Defining the brain mosaic in fruit flies and humans

Similar to a mosaic floor where different patterned tiles come together to make a composite and holistic image, our brains consist of billions of unique neurons that connect and generate coordinated brain activity. Unlike a static mosaic, however, our brains are dynamic and activity in the brain changes based on environmental cues. So what makes up the mosaic of the brain? How are individual neurons different from each other? The presence or absence of special types of proteins on individual neurons makes them unique, and the complete range of such proteins on a neuron defines its characteristic ability to respond differentially to particular internal or external stimuli. When individual neurons lose their characteristic protein combination, it can lead to faulty brain activity followed by neurodegeneration diseases and psychiatric disorders. So identifying mechanisms that define which protein is present on which neurons, are of utmost importance.

A study published in the journal eNeuro has now shown that across species ranging from to humans, neurons in the newly formed use a novel form of calcium signaling called store-operated calcium entry (SOCE) to express the correct range of proteins. During SOCE, neurons bring calcium from outside the cell to refill cellular calcium stores depleted by the neuronal response to a range of signals from hormones, neuropeptides, and even neurotransmitters. The function of SOCE in neurons has been difficult to understand primarily because neurons have several alternate mechanisms of calcium entry. We have used targeted genetic approaches to study how SOCE affects neuronal function in Drosophila neurons, and more recently in neuronal precursor cells derived from human stem cells.

The fly, like many other insects, grows from a crawling larva to a sessile pupa in which the larval brain is re-modeled for life as a fly. Inside the apparently dormant pupa, however, neurons that are being remodeled are busy making the right connections with other neurons—a process called neural circuit development. When proteins required for calcium signaling were removed specifically from neurons of the flight circuit, flies that emerged from pupae were unable to fly for long. By comparing brains from such poorly flying flies with normal flies, it became clear that specific proteins that help neurons talk to each other were present at much lower levels when calcium signaling is impaired in the developing flight circuit of a fruit fly pupa.

Earlier work showed that genes encoding these proteins were themselves expressed at lower levels when calcium signaling was impaired. Replacing them in a fruit fly with impaired calcium signaling allowed for much better flight. In these "rescued" flies, the ability of flight neurons to talk to each other, a process called neurotransmission, also improved.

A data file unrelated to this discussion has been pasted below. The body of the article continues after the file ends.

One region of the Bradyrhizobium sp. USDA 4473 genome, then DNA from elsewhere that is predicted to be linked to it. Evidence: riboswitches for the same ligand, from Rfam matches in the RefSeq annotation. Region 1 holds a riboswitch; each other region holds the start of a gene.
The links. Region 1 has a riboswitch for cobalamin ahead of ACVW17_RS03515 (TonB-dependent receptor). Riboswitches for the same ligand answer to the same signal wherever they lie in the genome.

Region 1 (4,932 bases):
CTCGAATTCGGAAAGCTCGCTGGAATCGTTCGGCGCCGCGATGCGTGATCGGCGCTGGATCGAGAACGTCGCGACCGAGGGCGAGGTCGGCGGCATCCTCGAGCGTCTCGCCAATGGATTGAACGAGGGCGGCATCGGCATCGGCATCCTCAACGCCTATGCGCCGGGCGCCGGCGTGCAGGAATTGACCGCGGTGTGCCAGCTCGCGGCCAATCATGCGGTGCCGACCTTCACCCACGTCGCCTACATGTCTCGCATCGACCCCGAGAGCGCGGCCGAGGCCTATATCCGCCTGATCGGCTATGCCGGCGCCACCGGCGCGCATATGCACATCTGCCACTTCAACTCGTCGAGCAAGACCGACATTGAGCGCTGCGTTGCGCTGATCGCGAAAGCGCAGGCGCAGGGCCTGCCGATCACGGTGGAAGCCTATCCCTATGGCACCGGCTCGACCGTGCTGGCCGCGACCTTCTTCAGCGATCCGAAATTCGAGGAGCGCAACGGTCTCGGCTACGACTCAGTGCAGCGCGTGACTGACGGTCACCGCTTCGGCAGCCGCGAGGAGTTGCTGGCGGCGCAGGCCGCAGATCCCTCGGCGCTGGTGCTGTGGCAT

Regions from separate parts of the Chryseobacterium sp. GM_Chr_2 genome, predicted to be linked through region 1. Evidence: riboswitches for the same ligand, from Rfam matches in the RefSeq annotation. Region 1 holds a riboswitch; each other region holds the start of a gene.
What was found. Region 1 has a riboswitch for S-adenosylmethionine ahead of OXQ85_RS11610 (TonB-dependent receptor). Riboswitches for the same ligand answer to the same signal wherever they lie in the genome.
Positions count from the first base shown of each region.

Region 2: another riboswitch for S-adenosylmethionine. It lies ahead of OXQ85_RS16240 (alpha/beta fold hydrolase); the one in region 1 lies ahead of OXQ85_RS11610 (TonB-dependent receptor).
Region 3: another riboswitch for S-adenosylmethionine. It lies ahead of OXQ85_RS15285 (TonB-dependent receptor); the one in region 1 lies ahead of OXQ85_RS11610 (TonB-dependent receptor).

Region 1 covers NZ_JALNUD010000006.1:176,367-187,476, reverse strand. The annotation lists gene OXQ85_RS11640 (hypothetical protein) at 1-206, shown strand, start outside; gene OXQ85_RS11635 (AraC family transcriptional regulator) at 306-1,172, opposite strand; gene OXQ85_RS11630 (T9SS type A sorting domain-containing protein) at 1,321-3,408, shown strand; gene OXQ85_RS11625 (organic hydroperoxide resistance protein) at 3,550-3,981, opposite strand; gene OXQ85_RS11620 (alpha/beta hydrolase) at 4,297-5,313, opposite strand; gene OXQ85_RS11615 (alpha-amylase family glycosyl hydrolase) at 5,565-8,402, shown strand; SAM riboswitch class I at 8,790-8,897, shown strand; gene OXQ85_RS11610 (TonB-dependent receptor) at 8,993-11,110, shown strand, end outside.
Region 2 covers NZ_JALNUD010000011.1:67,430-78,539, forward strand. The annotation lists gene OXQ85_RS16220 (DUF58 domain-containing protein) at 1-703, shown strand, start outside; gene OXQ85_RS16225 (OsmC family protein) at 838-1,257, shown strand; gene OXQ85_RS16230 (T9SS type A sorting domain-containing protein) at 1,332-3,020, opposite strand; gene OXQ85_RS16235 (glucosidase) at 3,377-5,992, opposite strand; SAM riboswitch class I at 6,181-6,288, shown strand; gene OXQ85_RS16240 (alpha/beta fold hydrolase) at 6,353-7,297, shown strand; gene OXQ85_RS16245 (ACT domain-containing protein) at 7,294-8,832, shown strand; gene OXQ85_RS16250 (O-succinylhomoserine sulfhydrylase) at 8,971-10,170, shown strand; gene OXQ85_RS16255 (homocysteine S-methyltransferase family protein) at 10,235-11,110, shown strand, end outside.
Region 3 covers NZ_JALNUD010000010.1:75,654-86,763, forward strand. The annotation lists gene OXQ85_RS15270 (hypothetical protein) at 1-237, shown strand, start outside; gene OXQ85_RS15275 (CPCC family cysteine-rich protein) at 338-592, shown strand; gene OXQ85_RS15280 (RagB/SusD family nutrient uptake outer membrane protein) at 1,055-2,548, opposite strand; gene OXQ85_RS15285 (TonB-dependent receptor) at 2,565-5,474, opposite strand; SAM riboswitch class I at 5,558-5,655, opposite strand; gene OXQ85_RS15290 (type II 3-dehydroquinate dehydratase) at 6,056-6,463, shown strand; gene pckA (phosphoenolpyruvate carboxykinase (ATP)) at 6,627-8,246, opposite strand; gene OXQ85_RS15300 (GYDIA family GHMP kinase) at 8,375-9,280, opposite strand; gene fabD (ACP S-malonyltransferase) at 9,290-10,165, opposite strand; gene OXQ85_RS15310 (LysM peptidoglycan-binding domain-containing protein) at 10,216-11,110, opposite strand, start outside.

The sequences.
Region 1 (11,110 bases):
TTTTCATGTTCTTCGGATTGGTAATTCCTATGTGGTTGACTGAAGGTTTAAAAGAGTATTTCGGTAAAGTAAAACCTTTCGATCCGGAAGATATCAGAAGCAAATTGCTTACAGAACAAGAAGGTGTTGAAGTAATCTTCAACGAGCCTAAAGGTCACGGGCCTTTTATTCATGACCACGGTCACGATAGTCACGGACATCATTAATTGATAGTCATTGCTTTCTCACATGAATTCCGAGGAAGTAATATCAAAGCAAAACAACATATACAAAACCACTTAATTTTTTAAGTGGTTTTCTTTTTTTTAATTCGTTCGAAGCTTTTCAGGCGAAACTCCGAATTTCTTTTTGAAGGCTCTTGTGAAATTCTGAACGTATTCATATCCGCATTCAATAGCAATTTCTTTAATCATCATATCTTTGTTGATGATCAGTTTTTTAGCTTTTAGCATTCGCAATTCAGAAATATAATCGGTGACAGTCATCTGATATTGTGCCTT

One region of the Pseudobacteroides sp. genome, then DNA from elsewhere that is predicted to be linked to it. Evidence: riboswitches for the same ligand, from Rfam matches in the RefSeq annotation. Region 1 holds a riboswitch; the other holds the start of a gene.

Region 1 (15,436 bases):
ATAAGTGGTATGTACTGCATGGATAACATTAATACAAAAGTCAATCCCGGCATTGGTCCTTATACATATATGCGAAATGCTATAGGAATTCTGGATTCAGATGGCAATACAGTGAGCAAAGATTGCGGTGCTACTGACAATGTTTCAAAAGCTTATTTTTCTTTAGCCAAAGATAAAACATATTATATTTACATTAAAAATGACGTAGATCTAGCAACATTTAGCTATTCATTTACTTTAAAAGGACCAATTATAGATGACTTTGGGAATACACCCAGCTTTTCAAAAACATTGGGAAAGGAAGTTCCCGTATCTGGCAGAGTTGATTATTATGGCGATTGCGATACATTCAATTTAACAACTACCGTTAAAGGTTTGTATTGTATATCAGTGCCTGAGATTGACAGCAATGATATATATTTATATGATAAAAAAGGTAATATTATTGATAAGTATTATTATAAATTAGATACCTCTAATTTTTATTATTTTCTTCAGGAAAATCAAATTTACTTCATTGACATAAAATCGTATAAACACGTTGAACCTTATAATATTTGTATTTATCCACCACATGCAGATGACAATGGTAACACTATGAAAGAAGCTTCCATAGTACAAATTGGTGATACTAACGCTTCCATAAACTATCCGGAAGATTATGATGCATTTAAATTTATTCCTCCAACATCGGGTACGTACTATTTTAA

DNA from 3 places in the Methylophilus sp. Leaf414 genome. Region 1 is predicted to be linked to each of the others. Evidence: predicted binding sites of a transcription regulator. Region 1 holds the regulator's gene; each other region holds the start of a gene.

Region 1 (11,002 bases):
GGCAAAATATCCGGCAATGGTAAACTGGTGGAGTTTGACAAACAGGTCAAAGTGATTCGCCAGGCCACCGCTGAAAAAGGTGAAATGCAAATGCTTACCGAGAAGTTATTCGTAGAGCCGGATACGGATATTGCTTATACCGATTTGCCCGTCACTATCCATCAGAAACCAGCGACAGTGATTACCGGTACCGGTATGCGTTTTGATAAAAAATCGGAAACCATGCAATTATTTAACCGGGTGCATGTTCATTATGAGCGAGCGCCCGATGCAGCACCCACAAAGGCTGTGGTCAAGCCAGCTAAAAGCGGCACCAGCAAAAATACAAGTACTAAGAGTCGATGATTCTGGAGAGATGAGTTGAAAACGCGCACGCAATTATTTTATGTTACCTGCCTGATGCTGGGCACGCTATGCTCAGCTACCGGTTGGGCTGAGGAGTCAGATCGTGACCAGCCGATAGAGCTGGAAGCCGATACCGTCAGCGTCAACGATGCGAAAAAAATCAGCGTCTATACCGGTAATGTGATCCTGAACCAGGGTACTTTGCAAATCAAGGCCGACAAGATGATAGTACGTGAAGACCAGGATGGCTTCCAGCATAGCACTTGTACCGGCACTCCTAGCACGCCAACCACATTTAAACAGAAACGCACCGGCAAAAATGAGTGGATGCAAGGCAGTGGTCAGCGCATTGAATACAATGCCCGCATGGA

A majority of cellular and molecular processes are conserved in organisms separated from each other across large evolutionary timescales. Thus, studies of the fruit fly have illustrated aspects of human development, behavior and disease. Because direct experiments of gene expression in human brains are not possible, the researchers chose instead to test this idea in human neural precursor cells derived from human stem cells. A loss of a particular class of calcium signaling led to altered gene and expression. As shown in our recently published article in Frontiers in Molecular Neuroscience, the neural precursor cells became more neuron-like at an earlier stage, suggesting that calcium signaling during development helps in expression of proteins required to maintain neural precursor cells in a state where they can divide. This finding is potentially important for understanding disease syndromes that affect normal growth of the human brain.

Our findings from the fruit fly and human show that the same calcium signaling mechanism is required for generating specific classes of neurons in the brain. In the fruit fly, we know that loss of such signaling affects their ability to fly normally. In the human brain, it is potentially implicated in growth at earlier stages of brain formation. Does the loss of such signaling in adult human neurons also change their function and affect human health? Work from other labs suggests that this might be the case. For example, in the human neurodegenerative disorder spinocerebellar ataxia, is reduced due to inherited mutations. Is this due to changes in gene expression in the affected over time? The researchers hope to answer that question in future experiments.


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More information: Renjitha Gopurappilly et al. Stable STIM1 Knockdown in Self-Renewing Human Neural Precursors Promotes Premature Neural Differentiation, Frontiers in Molecular Neuroscience (2018). DOI: 10.3389/fnmol.2018.00178

Shlesha Richhariya et al. dSTIM- and Ral/Exocyst-Mediated Synaptic Release from Pupal Dopaminergic Neurons Sustains Drosophila Flight, eneuro (2018). DOI: 10.1523/eneuro.0455-17.2018

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